How COVID-19 Increases Challenges for Youth with ADHD

Lehigh researchers and colleagues find youth with ADHD are at a greater risk of experiencing COVID-19 symptoms and disruptions.

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Emily Collins

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Youth student during online class

Compared to their peers, youth with attention-deficit/hyperactivity disorder (ADHD) are more likely to experience significant impairment in school functioning and mental health, confirms new research. Mix in the COVID-19 pandemic and the disruptions are even greater.

The new research has found that youth with ADHD were more likely than their peers to experience COVID-19 symptoms, sleep problems, fear and anxiety related to infection risk, difficulties with remote learning, family conflict, rule-breaking behavior, and lack of school preparation during the first year of the pandemic. Additionally, youth with ADHD are less likely than their peers to be responsive to factors, such as parental monitoring and school engagement, that may mitigate the impact of pandemic school closures.

The paper, “Impact of COVID-19 on Youth With ADHD: Predictors and Moderators of Response to Pandemic Restrictions on Daily Life,” by doctoral students in Lehigh University’s school psychology program, George DuPaul, professor of school psychology, and colleagues from Ohio University and The Children's Hospital of Philadelphia, was published in the Journal of Attention Disorders.

The findings indicate that youth with ADHD may require more specialized support during the current transition back to in-school learning and beyond.

Youth with ADHD were, and are, particularly vulnerable to interruptions to in-school learning as a function of the pandemic, particularly with respect to engagement with learning, increased anxiety, and greater conflict with family members; and they are less responsive to factors that are helpful for youth without ADHD,” explains DuPaul.

Using data from a large national longitudinal study of youth in the U.S. called the Adolescent Brain and Cognitive Development (ABCD) Study, the researchers were able to select a large sample of youth who met diagnostic criteria for ADHD and then create a sample of youth without ADHD who were matched based on race, sex and age. Parents and youth completed several surveys during the first year of the pandemic and the researchers used survey data from May 2020 and March 2021 for their analyses.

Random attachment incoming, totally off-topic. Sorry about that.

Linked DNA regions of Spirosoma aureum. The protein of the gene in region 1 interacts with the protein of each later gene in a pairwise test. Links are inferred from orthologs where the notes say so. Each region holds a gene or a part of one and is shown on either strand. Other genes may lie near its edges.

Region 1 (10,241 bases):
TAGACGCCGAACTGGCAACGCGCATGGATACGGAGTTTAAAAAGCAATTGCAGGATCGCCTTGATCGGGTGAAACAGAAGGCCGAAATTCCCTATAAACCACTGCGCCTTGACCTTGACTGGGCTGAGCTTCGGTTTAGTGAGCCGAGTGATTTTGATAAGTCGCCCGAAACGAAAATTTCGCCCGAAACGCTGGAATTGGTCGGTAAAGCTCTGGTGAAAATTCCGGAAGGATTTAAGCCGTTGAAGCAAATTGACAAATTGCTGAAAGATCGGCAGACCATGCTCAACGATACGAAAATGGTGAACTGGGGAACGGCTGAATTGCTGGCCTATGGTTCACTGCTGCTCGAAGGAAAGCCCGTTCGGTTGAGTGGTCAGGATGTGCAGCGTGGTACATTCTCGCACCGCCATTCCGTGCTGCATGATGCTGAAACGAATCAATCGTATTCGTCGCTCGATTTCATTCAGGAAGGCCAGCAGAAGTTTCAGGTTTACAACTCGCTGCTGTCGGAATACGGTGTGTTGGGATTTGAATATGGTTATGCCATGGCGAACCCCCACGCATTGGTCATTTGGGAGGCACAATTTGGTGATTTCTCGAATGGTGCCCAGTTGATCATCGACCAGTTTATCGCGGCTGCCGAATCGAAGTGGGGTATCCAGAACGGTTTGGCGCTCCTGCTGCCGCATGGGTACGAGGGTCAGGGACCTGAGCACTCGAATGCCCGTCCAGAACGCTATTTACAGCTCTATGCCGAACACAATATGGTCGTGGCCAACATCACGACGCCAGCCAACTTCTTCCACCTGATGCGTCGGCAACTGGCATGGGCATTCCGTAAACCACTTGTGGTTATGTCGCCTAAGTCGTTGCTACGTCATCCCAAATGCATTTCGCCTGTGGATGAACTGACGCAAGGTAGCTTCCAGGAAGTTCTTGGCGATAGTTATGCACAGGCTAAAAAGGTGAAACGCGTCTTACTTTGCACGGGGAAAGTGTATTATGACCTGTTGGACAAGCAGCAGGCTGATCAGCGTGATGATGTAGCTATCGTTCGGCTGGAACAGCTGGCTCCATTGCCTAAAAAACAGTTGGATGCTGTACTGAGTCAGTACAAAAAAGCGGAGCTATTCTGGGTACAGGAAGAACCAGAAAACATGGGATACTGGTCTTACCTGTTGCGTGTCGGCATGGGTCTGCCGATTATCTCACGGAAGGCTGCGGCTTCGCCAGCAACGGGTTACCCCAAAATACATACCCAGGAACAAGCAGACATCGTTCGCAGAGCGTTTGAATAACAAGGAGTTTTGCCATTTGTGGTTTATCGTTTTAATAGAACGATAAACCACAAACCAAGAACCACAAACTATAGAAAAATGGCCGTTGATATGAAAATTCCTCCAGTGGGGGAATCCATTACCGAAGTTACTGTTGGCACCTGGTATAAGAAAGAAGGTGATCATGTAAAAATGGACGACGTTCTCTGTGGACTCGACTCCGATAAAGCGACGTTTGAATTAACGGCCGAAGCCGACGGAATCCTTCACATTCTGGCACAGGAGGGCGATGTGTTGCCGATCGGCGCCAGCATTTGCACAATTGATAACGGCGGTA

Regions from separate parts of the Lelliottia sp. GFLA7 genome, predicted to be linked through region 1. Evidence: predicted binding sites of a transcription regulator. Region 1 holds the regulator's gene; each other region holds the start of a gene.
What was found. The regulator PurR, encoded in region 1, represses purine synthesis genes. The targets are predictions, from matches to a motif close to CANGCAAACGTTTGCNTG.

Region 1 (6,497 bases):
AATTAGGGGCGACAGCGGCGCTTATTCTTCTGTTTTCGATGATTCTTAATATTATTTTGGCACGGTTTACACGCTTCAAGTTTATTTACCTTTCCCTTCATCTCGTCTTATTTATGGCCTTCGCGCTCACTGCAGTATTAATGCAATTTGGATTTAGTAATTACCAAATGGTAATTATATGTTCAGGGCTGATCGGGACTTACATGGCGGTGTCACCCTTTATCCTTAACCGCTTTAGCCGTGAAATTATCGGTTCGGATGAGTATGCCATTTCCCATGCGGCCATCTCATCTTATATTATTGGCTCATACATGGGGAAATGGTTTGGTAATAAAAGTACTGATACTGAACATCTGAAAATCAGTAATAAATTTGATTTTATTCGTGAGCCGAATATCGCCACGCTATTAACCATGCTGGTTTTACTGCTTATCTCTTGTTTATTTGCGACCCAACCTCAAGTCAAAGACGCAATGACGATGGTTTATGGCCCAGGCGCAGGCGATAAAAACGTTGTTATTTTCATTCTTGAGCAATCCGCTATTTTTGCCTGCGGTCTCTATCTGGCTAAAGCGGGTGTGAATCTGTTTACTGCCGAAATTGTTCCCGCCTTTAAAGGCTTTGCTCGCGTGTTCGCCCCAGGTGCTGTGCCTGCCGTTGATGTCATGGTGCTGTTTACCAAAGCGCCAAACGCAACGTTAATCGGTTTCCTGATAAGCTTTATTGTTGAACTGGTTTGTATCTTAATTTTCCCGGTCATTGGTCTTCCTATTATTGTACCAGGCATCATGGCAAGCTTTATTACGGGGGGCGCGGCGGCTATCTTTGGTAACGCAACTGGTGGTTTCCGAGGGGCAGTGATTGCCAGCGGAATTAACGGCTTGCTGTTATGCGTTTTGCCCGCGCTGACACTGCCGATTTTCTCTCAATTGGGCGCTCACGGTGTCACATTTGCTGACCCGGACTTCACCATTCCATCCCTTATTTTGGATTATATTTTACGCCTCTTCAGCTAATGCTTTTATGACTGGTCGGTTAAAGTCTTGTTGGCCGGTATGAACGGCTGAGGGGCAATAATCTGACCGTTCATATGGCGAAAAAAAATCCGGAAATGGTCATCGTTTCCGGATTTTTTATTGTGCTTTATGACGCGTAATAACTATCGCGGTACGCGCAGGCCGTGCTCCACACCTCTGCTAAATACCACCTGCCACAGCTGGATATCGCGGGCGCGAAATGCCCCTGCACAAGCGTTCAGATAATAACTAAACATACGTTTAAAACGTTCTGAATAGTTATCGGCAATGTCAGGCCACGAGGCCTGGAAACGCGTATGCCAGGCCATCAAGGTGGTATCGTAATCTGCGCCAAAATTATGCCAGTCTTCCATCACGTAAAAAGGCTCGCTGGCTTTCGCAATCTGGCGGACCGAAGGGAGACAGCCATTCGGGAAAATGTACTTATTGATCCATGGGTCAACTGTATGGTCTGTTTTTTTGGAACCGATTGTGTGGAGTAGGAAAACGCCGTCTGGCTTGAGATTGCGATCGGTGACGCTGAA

“The ABCD study is a 10-year, ongoing study that, of course, was greatly impacted by the pandemic. In addition to continuing to collect their regular data throughout the pandemic, the ABCD team added in COVID-19-specific measures to better capture how youth across the country are dealing with this pandemic,” says Eliana Rosenthal, school psychology doctoral student and lead author of the study. “Thankfully, we were able to use these data to determine how youth with ADHD in particular were adjusting to the pandemic.”

Families of youth with ADHD, educators, and mental health and health care professionals can benefit from the results of this study.

“Ultimately, the results of our study highlight that the typical interventions that have previously supported youth with ADHD, like personalized schedules and school engagement, are likely not working in the face of this pandemic,” says Rosenthal. “Knowing this information can better inform families, educators and clinicians developing interventions and support systems for youth with ADHD moving forward.”

Story by

Emily Collins

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